In an ideal world, I wouldn't decide what is theoretically "right" or "wrong" by looking at anyone's credentials on paper or on the internet, but by listening to them play and hearing the music that is produced by their approach to theory regardless of their "paper trail" of training. In the real world, I think that this has always been the best practice.

    :) All good.

    I didn't get that from Fredrik's posts at all, but I do understand his comments about the noise-to-signal ratio and argumentative-ness in the GI forum. Often, people who have not been trained in the empirical aspects of harmony, melody, and rhythm - basically the science of musical intervals and structures - seem to like to weigh in with personal preferences and present them as arguments against the validity of the musical tradition. While it is anyone's right to hold strong personal beliefs and preferences, a theory forum where certain basic tenants are assumed to be true by the majority of members who have studied that science formally is a completely different animal. For instance, in this forum, I can't think of a single instance of a thread whose import was an argument about whether players should learn to read notation or whether learning theory will make a person a worse player than not learning it. Up in GI - at least back in the days when I used to visit regularly - these sorts of threads/posts were pretty common.
  16. stringtapper


    Jun 24, 2009
    Denton, TX
    The "noise" you get in theory discussion on the BG side is caused by something I call…


    (imagine it written in the style of a 1950s horror movie poster)

    The internet is a double-edged sword in that it has allowed us to connect with people and knowledge in ways we never could before, but the viral dissemination of musical misinformation is a very real problem, at least for those of us who are dedicated to bringing musical literacy to as many as we can.

    Musically literate people are already a minority. Add in the bandwidth and amplitude of the internet forum or Facebook discussion and someone who actually knows what they're talking about can easily be outnumbered and shouted down.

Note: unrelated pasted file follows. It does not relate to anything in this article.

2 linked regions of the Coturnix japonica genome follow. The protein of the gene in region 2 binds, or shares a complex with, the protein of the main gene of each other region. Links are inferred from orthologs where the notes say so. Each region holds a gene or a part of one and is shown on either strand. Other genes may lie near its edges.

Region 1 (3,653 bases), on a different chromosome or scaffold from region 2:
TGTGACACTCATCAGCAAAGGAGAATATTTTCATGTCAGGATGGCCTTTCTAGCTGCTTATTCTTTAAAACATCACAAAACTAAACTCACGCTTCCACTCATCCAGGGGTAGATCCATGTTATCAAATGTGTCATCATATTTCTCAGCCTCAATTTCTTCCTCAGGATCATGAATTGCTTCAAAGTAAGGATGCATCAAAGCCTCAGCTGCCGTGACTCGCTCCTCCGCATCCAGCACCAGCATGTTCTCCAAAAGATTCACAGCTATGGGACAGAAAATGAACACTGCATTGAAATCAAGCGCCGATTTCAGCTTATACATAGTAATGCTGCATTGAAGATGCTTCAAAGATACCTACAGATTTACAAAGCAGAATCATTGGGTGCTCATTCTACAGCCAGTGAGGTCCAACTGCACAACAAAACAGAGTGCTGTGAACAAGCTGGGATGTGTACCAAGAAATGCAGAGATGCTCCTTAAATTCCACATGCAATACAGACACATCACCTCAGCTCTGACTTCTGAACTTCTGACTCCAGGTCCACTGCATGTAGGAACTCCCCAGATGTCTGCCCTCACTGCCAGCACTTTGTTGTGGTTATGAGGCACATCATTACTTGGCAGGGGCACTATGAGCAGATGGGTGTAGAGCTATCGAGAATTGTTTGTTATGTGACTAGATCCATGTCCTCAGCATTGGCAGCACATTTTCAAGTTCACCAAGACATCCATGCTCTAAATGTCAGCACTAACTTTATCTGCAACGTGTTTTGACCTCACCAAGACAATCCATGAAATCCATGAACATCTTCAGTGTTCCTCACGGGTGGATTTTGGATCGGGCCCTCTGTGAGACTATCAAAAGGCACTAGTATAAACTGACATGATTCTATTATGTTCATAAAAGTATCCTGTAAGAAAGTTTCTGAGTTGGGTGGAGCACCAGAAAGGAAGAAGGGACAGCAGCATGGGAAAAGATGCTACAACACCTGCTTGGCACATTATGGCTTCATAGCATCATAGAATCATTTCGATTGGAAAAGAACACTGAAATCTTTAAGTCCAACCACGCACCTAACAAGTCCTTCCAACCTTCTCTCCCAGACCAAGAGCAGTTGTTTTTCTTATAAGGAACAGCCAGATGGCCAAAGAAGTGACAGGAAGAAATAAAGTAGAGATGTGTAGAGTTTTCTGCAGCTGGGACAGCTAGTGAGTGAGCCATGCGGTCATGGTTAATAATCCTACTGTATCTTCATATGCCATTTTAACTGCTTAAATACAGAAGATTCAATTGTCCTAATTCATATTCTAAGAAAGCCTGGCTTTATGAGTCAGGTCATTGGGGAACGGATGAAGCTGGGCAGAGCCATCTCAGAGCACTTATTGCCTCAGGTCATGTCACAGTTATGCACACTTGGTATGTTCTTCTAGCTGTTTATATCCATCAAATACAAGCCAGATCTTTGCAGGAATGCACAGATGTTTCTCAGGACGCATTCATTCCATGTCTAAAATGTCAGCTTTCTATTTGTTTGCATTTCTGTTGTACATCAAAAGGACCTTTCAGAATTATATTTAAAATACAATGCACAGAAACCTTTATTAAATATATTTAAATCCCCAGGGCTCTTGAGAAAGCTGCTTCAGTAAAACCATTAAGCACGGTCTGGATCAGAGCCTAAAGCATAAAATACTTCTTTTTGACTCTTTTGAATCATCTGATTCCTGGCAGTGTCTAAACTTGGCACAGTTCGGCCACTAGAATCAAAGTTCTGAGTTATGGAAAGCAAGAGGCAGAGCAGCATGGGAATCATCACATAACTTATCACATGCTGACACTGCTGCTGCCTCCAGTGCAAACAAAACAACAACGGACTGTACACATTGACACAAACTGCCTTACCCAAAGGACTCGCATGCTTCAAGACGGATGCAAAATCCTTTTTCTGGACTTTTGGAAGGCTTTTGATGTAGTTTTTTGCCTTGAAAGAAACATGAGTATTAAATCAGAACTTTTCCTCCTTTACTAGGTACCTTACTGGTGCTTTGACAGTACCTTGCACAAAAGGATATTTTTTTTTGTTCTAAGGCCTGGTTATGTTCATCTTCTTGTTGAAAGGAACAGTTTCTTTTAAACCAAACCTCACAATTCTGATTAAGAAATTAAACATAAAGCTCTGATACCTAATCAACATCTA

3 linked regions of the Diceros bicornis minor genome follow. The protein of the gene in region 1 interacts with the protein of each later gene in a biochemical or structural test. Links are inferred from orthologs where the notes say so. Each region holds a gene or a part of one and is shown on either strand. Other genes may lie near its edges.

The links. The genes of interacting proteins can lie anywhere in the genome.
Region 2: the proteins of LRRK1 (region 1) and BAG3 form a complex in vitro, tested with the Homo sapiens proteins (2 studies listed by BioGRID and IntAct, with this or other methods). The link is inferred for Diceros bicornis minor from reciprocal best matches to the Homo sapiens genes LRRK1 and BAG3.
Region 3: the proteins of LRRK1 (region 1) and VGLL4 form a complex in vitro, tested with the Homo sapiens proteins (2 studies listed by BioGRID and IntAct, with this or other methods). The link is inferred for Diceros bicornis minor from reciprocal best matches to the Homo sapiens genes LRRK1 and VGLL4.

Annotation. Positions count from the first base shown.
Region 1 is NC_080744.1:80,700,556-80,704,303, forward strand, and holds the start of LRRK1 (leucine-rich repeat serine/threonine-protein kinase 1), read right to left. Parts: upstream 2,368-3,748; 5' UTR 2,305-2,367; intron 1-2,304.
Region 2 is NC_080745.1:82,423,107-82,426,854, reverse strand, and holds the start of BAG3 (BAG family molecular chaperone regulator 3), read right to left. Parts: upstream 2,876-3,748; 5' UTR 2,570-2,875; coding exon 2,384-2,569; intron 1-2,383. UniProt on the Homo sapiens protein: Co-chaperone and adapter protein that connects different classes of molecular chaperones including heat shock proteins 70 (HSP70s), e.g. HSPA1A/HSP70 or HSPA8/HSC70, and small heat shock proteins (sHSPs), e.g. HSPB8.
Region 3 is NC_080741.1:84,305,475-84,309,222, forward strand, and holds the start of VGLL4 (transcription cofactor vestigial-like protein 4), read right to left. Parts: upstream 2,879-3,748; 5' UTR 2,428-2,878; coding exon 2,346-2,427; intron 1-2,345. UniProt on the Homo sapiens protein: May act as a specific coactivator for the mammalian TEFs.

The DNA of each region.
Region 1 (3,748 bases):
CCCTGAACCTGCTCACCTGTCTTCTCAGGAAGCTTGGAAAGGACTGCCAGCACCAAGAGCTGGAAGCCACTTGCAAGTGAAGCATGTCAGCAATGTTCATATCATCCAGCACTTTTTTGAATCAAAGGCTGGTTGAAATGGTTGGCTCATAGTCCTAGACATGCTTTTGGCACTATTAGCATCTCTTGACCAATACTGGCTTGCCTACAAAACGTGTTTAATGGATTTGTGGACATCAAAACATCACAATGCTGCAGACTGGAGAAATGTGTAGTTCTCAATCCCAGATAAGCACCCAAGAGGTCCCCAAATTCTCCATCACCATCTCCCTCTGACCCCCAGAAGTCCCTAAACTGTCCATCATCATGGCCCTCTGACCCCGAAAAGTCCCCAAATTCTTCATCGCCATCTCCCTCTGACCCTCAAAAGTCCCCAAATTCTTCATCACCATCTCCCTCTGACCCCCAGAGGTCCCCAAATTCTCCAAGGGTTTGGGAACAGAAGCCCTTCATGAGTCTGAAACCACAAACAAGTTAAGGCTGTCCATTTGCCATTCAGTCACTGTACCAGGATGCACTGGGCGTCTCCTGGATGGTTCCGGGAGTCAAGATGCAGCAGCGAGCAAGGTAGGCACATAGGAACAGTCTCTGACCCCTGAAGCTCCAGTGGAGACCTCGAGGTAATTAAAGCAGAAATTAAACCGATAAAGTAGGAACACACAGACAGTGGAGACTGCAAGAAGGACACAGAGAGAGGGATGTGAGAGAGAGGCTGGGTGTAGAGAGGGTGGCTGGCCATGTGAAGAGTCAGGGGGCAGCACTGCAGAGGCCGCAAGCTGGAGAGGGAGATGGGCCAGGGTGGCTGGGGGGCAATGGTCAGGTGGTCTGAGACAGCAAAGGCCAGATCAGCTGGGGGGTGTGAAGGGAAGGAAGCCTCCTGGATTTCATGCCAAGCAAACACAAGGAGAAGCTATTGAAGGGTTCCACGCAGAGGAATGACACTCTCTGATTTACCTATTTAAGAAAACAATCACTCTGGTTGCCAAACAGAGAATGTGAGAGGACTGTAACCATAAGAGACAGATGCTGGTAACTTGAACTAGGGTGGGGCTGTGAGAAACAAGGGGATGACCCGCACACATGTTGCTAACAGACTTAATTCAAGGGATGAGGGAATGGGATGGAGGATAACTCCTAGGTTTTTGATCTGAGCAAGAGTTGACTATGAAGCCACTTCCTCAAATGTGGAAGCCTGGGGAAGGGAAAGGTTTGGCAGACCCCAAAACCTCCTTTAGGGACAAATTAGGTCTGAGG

See any discussion involving enharmonic spellings as prime example.
  17. E#?? ***. That's an F! LOL!!1
    stringtapper likes this.
  18. Whousedtoplay


    May 18, 2013

    There are very few, maybe only three, TB members with solidly-advanced harmony/theory knowledge that have that important open-minded attitude towards simple and/or complex harmonic intricacies of new music, sometimes created by less educated musicians.

    I remember those times many decades ago, when our local conservatories started adding "new and progressive ideas" - "Department of Jazz Music."
    And I still remember the "snobbish", arrogant attitude of "serious" Classical Pedagogues/Professors towards that new and "not-serious" entity.
    Chris Fitzgerald likes this.
  19. Whousedtoplay


    May 18, 2013
    I care more about that "lack of open-mindedness" among those "musically literate people" - theoreticians.
    Music Harmony is not(!) a frozen dogma.
  20. mrmxyzptlk


    Jul 16, 2008
    I get that. Relativism (i.e., "My opinions are as valid as your facts!") has infiltrated conversations on myriad subjects throughout our society, certainly including music. (I happened to have become embroiled in a bitter discussion on social media recently regarding a certain Kanye West, which brought this home to me!) I guess I'm still bristling a bit at the idea that "sequestering" the "Music Theory" forum in the "Double Bass" section will help keep music theory discussions free of such pointless arguments.

    Note that I changed the premise of this thread after it was already underway, which might be confusing to some. Assuming the existing TalkBass forum hierarchy to be inviolable, I began by wondering why there is no "Music Theory" forum within "Bass Guitar," but once Nashrakh chimed in with the idea of having a single "Music Theory" forum exist outside of the "Bass Guitar" and "Double Bass" sections, that approach made more sense to me. Chris Fitzgerald's posts have been helpful to me in recognizing why, although putting "Music Theory" in "Double Bass" might not be ideal, it makes a kind of sense.

    I have enjoyed *most* people's contributions to this thread, save for one or two that consisted of little more than gratuitous snobbery. You know who you are...
    Whousedtoplay likes this.